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Title: Radiation chemistry of the branched-chain monoamide di-ethylhexyl-isobutyramide

Abstract

The radiolytic degradation rate of DEHiBA is similar to that of TBP and malonamides, and slow compared to the DGAs, and is unaffected by contact with an aqueous phase or aeration. However, product distributions vary with irradiation conditions. Based on these results, DEHiBA apparently undergoes degradation via two pathways: an acid promoted pathway, Scheme 1, and an acid independent pathway, Scheme 2. It is clear that the monoamide degrades when irradiated in the presence of an aqueous phase to form a series of lower molecular weight species generated from the cleavage of the C-N amide bond or C-N amine bond. As this is the active site during synthesis, it is not surprising that this is the weak point in the ligand structure. The main degradation products appear to be DEHA and EHiBA. These species, and the smaller fragments produced by their radioysis have increased solubility in the aqueous phase. Another product common to all irradiation conditions was the species at m/z 310.2, which is identified as an unsaturated derivative of DEHiBA, resulting from the loss of two H-atoms. In contrast, when an aqueous phase is not present, higher molecular weight products are generated via carbon radical addition reactions under themore » more reducing conditions. These products have maximum abundance at 750 kGy, and then decrease with increasing absorbed dose. Their significance to a biphasic solvent extraction process is probably inconsequential. Solvent extraction results show that DEHiBA radiolytic degradation had little effect on uranium distribution ratios even at absorbed doses as high as 1 MGy. The build-up of degradation products in the aqueous phase apparently decreased stripping distribution ratios, which is not adverse to a process application. Thus, these findings for DEHiBA are in agreement with previous work that claimed good radiation stability and generation of inoffensive radiolysis products for the monoamides. This, in addition to their CHON nature suggests that they will be good candidates for the development of advanced fuel cycles. Interesting future work would include a comparison study on the n-alkane monoamide DEHBA.« less

Authors:
ORCiD logo [1]
  1. Idaho National Lab. (INL), Idaho Falls, ID (United States)
Publication Date:
Research Org.:
Idaho National Lab. (INL), Idaho Falls, ID (United States)
Sponsoring Org.:
USDOE Office of Nuclear Energy (NE)
OSTI Identifier:
1406976
Report Number(s):
INL/EXT-16-39882
DOE Contract Number:
AC07-05ID14517
Resource Type:
Technical Report
Country of Publication:
United States
Language:
English
Subject:
38 RADIATION CHEMISTRY, RADIOCHEMISTRY, AND NUCLEAR CHEMISTRY; monoamides; radiation chemistry; solvent extraction; tributyl phosphate; uranium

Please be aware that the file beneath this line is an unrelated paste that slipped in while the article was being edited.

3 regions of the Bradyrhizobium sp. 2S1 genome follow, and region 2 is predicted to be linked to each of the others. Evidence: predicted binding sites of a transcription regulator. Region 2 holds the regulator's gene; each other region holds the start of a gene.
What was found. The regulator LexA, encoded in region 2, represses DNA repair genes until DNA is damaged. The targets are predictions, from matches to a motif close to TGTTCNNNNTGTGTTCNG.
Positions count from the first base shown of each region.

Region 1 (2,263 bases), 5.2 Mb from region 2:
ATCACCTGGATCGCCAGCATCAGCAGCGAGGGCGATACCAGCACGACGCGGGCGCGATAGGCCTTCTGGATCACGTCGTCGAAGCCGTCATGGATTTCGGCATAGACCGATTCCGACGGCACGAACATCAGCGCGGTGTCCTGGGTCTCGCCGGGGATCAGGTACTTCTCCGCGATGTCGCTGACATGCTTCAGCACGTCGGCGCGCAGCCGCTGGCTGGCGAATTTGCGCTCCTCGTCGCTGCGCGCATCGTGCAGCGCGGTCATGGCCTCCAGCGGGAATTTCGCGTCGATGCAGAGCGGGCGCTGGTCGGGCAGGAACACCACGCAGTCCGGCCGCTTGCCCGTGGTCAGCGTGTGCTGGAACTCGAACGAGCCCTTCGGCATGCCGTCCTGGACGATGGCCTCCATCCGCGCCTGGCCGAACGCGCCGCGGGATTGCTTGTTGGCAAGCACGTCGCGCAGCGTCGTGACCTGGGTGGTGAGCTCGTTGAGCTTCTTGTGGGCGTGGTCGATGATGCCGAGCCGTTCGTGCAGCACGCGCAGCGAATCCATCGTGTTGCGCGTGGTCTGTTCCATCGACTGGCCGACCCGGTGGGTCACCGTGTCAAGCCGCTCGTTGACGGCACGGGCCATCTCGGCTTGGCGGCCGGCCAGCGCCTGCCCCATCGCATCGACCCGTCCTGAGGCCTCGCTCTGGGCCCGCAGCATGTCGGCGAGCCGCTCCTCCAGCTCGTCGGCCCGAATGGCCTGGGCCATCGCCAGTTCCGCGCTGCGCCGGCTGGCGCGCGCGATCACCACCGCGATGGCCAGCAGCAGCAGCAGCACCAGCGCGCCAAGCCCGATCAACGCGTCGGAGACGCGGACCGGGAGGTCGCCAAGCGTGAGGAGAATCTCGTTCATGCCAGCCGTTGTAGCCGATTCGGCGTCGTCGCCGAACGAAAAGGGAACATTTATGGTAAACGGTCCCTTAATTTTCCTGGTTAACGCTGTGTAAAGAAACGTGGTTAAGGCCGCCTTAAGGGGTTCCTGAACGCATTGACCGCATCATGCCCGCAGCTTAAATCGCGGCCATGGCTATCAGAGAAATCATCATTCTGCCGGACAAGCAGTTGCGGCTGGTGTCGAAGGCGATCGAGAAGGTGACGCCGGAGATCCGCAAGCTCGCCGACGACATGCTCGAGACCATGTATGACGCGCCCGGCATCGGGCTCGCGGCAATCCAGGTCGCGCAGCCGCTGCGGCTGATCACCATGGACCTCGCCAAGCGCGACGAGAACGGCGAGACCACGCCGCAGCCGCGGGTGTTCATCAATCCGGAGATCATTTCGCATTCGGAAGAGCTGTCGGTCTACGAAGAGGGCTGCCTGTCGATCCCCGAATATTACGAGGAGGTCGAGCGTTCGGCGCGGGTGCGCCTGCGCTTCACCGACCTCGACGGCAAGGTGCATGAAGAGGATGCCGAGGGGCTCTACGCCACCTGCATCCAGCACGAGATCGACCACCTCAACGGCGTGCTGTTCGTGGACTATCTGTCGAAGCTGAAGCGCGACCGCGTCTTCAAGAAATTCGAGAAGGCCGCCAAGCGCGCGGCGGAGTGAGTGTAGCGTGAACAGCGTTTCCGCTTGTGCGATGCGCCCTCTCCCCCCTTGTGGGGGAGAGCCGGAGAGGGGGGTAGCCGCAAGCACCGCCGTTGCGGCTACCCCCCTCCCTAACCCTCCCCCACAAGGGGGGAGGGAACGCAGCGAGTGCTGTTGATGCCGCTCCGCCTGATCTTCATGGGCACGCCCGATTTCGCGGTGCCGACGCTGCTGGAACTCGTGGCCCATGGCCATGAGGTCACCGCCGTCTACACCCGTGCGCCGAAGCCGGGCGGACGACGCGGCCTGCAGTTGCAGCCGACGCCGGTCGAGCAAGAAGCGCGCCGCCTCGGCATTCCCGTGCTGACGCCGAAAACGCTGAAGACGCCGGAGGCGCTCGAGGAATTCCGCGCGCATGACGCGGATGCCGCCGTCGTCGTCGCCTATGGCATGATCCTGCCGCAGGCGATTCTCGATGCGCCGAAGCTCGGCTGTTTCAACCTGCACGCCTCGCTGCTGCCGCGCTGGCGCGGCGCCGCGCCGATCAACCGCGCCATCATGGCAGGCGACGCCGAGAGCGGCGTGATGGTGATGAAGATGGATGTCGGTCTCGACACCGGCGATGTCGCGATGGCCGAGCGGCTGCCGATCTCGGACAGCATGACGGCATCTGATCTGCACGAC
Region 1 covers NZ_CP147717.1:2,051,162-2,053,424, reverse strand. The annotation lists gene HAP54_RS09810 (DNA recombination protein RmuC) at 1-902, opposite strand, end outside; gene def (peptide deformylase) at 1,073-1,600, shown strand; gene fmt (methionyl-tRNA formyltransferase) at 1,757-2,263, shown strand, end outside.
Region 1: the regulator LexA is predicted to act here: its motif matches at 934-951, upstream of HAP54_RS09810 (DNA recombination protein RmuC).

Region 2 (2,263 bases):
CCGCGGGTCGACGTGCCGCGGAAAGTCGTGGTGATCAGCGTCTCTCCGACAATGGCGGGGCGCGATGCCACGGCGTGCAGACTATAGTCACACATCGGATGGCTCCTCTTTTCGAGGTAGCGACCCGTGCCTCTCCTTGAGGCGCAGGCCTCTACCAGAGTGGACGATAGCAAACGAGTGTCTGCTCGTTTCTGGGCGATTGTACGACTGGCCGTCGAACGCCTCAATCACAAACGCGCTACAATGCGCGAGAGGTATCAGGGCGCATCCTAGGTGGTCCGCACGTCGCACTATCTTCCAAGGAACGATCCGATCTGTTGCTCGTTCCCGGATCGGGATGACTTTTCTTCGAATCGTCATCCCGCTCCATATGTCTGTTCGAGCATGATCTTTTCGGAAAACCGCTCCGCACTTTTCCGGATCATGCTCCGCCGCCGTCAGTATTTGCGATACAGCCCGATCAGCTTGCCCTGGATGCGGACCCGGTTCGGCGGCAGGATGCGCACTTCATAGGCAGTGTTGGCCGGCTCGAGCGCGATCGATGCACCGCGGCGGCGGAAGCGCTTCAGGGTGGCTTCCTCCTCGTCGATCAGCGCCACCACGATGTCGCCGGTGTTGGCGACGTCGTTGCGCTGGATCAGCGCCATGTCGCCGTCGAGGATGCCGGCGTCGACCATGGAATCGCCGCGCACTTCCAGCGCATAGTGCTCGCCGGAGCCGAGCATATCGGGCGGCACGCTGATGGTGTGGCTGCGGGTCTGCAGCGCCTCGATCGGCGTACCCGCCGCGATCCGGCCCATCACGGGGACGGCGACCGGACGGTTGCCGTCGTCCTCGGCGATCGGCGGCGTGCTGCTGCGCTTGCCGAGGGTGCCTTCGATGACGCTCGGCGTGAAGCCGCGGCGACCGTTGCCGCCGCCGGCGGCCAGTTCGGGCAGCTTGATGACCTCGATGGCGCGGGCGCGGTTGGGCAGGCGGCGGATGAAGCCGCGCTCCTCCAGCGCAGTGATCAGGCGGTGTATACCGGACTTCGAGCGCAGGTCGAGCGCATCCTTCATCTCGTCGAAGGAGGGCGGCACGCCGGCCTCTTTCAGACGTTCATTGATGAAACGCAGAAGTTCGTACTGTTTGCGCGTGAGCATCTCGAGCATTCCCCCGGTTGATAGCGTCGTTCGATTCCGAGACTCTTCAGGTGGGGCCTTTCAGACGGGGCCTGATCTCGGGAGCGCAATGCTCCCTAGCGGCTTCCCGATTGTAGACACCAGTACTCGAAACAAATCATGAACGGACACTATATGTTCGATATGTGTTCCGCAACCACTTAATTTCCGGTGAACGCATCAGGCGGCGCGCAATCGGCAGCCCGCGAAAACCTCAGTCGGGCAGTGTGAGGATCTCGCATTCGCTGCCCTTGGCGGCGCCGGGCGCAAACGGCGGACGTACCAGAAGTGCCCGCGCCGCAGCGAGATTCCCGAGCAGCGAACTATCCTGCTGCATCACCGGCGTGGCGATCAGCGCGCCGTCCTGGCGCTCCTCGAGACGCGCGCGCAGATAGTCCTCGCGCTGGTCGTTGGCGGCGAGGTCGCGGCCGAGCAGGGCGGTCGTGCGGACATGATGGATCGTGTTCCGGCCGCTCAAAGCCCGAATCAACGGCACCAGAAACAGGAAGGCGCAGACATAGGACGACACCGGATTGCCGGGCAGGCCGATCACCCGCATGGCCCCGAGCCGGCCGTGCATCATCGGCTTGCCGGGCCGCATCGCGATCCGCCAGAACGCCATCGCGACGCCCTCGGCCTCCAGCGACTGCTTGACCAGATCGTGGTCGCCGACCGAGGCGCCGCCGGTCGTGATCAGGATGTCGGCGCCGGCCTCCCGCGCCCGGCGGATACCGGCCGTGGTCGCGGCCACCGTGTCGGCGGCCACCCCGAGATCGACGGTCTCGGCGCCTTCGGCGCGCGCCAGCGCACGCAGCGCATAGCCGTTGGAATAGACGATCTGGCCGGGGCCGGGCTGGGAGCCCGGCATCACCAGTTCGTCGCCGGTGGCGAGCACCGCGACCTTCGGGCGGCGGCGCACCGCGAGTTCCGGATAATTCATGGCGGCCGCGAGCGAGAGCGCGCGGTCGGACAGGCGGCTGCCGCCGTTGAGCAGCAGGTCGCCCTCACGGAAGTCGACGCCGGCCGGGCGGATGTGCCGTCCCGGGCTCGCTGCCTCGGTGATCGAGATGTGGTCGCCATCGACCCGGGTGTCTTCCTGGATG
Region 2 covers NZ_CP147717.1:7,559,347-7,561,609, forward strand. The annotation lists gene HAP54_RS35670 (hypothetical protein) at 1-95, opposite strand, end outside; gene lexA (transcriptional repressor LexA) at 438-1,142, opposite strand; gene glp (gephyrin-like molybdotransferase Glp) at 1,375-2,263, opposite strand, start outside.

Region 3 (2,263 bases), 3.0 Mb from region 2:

Citation Formats

Mincher, Bruce Jay. Radiation chemistry of the branched-chain monoamide di-ethylhexyl-isobutyramide. United States: N. p., 2016. Web. doi:10.2172/1406976.
Mincher, Bruce Jay. Radiation chemistry of the branched-chain monoamide di-ethylhexyl-isobutyramide. United States. doi:10.2172/1406976.
Mincher, Bruce Jay. 2016. "Radiation chemistry of the branched-chain monoamide di-ethylhexyl-isobutyramide". United States. doi:10.2172/1406976. https://www.osti.gov/servlets/purl/1406976.
@article{osti_1406976,
title = {Radiation chemistry of the branched-chain monoamide di-ethylhexyl-isobutyramide},
author = {Mincher, Bruce Jay},
abstractNote = {The radiolytic degradation rate of DEHiBA is similar to that of TBP and malonamides, and slow compared to the DGAs, and is unaffected by contact with an aqueous phase or aeration. However, product distributions vary with irradiation conditions. Based on these results, DEHiBA apparently undergoes degradation via two pathways: an acid promoted pathway, Scheme 1, and an acid independent pathway, Scheme 2. It is clear that the monoamide degrades when irradiated in the presence of an aqueous phase to form a series of lower molecular weight species generated from the cleavage of the C-N amide bond or C-N amine bond. As this is the active site during synthesis, it is not surprising that this is the weak point in the ligand structure. The main degradation products appear to be DEHA and EHiBA. These species, and the smaller fragments produced by their radioysis have increased solubility in the aqueous phase. Another product common to all irradiation conditions was the species at m/z 310.2, which is identified as an unsaturated derivative of DEHiBA, resulting from the loss of two H-atoms. In contrast, when an aqueous phase is not present, higher molecular weight products are generated via carbon radical addition reactions under the more reducing conditions. These products have maximum abundance at 750 kGy, and then decrease with increasing absorbed dose. Their significance to a biphasic solvent extraction process is probably inconsequential. Solvent extraction results show that DEHiBA radiolytic degradation had little effect on uranium distribution ratios even at absorbed doses as high as 1 MGy. The build-up of degradation products in the aqueous phase apparently decreased stripping distribution ratios, which is not adverse to a process application. Thus, these findings for DEHiBA are in agreement with previous work that claimed good radiation stability and generation of inoffensive radiolysis products for the monoamides. This, in addition to their CHON nature suggests that they will be good candidates for the development of advanced fuel cycles. Interesting future work would include a comparison study on the n-alkane monoamide DEHBA.},
doi = {10.2172/1406976},
journal = {},
number = ,
volume = ,
place = {United States},
year = 2016,
month = 9
}

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